Talent and modesty are often mutually exclusive.
Most people who’ve written books tell you about it, even if they’re self-published novels off the vanity press.
So when I learned that there was a published author in my midst, I was intrigued. A woman who occasionally plays Pickleball with us had written a novel based on her experiences as an assistant to Hunter S. Thompson. Yea, that Hunter S. Thompson.
My friends Pam and Lesley raved about Cheryl Della Pietra’s book, and asked if I had read Gonzo Girl. Gonzo who? No, I hadn’t read it, nor had I heard of it. But I was familiar with Gonzo journalism, a style in which the writer becomes part of the story. Thompson is considered founder of the Gonzo journalism movement.
Thompson, whose penchant for booze, drugs and guns was legendary, was one of the most famous literary figures of his day. How had Cheryl, her famous boss, and her book escaped my notice?
I bought the book on my Kindle and began reading it. Within a few days, I was telling my friends about it and encouraging them to read it too. Within about a week, we were organizing a book party at my house with Cheryl as the guest of honor.
This was my first shot hosting an author meet and greet. I’ve been to several at RJ Julia in Madison. CT., a nearby bookstore, and I love them. I’m most fascinated hearing authors discuss their writing process. Wally Lamb said that he writes every day from dawn to about 2 p.m. When he’s stuck, he goes to a running steam or river. Somehow, the rushing water gets his juices flowing again.
What’s most striking about Cheryl is her modesty and grace. She’s one of the most unassuming people I’ve ever met. She’s the kind of person you want to succeed because she’s so normal and nice. There’s nothing about her that screams I wrote a fantastic book that’s being made into a movie. Yes, she’s sold the movie rights. Filming begins in December.
But what I appreciate most about Cheryl is she’s one of us, giving us all hope that something amazing could happen if we just keep plugging away. She began writing the book when her son was 2, and she was driving around to try to get him to fall asleep (sound familiar)? Like many moms with young children, she feared motherhood was taking a toll on her career.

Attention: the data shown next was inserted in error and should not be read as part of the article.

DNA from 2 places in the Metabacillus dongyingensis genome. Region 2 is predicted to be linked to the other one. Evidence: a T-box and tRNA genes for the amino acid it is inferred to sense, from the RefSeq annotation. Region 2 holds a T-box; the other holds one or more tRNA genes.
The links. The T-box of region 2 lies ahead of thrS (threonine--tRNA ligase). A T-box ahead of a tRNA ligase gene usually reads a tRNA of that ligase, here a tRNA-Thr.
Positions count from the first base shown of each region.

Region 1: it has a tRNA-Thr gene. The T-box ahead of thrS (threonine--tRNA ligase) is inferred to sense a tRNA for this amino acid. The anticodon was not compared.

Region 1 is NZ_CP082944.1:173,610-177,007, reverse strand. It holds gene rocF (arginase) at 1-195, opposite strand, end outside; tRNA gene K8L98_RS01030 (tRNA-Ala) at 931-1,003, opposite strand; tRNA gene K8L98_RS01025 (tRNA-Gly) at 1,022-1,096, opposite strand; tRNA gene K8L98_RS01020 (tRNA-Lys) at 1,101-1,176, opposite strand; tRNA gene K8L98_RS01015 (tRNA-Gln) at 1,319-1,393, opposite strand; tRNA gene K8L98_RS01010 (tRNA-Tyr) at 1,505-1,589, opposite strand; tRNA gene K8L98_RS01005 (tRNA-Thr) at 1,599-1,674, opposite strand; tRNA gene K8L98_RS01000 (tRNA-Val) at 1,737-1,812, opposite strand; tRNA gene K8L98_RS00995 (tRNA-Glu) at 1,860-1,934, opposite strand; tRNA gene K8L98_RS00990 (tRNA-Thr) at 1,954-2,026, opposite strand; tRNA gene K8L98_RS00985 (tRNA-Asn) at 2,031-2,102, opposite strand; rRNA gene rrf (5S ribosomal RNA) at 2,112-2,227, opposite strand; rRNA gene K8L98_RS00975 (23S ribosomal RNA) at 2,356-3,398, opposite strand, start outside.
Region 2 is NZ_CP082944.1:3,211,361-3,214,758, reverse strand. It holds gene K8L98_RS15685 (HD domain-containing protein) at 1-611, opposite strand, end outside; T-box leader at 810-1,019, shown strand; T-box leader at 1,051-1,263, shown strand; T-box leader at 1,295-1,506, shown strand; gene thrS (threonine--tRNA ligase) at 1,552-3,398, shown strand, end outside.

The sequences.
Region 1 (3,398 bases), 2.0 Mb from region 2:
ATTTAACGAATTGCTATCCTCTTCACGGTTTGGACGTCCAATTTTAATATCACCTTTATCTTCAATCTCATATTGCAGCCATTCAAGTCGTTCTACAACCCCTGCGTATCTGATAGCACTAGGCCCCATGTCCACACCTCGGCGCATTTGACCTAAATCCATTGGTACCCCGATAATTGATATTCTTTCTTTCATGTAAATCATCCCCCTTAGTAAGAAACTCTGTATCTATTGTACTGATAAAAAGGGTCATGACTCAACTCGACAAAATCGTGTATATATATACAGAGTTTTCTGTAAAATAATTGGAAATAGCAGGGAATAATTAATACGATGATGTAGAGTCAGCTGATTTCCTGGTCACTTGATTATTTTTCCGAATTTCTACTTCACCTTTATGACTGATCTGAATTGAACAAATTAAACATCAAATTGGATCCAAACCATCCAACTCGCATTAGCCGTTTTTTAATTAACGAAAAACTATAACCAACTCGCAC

One day, she pulled into the town beach, parked her car and began scribbling down memories from her time working as Thompson’s assistant in the early ’90s. She was just 22 years old and a new graduate of the University of Pennsylvania when she landed the job. Prior to that, she had been mixing drinks in New York City, trying to land a publishing job.
She was hired to get Thompson to produce pages for a book. Sometimes, that involved dressing up in outrageous outfits and accompanying him on his wild escapades in the Colorado mountains. Sometimes, it involved partying with him and his famous friends. Sometimes, it involved dodging flying objects thrown in her direction.
Cheryl chipped away at the book, deciding to write a novel rather than a memoir because she was 20 years removed from the experience when she began writing. Slowly, steadily, she wrote the book, which took five years to finish.
Gathered around my dining room table, we peppered Cheryl with questions. Did she really have a romance with a famous star who dropped by Thompson’s house? If so, it was time for her to start naming names.
But in true Cheryl form, she deftly deflected some questions, noting that she’s prohibited from discussing some aspects of the book and movie under strict confidentiality agreements. Yea, yea, we know, but couldn’t she just tell us anyway, just between friends?
No, she couldn’t dish on that, nor the star who’s been cast to portray Thompson in the movie. We understand, we really do. But let’s make one thing clear: if she’s got extra tickets to the movie premiere, we’re available. We’d love to cheer her on the red carpet because honestly, it couldn’t happen to a nicer girl.